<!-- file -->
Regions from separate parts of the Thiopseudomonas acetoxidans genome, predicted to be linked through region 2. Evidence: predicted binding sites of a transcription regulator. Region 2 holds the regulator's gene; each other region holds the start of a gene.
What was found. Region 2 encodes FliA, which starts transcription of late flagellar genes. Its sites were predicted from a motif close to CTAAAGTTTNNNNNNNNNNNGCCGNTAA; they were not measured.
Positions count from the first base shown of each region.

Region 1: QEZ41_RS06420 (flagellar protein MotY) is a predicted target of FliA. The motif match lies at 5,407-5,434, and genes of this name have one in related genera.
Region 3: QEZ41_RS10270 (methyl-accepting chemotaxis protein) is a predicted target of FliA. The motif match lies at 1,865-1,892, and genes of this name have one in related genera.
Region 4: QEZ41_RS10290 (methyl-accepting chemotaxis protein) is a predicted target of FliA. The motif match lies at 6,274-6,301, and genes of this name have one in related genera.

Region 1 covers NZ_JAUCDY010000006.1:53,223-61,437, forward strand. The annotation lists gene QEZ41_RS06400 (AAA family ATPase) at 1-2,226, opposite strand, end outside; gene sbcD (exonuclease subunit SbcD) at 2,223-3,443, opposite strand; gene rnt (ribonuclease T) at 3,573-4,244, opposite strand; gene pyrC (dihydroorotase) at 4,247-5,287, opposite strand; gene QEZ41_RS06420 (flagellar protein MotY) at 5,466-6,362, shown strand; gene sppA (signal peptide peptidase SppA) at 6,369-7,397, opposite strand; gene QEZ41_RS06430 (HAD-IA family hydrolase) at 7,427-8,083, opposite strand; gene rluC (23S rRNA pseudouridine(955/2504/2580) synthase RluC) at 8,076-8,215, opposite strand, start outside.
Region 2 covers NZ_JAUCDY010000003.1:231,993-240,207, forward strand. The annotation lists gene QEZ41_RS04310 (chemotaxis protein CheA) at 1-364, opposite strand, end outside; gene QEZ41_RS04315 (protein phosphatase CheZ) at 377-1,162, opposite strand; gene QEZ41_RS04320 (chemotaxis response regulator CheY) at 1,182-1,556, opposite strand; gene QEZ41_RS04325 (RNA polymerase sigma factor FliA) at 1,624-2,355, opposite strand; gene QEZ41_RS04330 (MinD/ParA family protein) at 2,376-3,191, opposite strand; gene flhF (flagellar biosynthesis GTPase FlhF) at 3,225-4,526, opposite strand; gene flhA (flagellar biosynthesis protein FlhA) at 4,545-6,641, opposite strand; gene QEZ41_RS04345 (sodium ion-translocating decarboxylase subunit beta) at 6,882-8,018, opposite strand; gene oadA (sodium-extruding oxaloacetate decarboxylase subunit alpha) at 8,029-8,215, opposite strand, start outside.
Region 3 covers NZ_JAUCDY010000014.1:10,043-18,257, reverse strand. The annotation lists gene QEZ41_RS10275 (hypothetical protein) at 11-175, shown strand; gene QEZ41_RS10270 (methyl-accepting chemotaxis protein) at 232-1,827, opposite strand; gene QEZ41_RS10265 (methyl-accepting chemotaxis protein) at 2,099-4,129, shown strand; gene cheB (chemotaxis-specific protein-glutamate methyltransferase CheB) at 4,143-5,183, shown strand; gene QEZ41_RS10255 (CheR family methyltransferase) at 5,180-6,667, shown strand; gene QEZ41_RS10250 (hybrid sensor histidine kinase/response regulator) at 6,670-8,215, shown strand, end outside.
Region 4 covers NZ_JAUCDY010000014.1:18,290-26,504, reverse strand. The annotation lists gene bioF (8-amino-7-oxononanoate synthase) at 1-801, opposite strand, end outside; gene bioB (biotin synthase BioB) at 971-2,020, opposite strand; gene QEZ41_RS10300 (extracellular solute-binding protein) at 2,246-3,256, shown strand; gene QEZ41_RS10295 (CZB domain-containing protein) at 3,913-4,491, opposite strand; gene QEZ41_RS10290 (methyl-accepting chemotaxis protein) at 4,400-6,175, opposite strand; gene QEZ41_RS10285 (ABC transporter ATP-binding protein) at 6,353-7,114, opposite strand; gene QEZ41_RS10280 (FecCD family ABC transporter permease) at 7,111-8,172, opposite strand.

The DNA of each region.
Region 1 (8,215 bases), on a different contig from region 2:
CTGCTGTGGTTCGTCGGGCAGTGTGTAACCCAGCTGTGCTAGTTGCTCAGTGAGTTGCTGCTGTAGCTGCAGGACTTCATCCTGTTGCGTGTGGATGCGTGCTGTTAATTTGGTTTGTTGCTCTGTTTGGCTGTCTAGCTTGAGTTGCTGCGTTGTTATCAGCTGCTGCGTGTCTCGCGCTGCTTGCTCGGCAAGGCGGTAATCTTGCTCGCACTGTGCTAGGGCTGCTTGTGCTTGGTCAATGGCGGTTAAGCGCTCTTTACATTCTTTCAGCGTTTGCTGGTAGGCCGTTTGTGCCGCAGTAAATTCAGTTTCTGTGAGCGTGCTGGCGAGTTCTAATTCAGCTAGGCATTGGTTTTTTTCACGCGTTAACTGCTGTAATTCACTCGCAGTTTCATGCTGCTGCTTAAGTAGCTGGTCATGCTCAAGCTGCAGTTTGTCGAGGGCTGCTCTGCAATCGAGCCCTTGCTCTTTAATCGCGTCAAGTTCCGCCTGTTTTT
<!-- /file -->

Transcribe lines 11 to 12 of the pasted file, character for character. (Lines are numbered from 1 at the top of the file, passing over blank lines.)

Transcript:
The DNA of each region.
Region 1 (8,215 bases), on a different contig from region 2: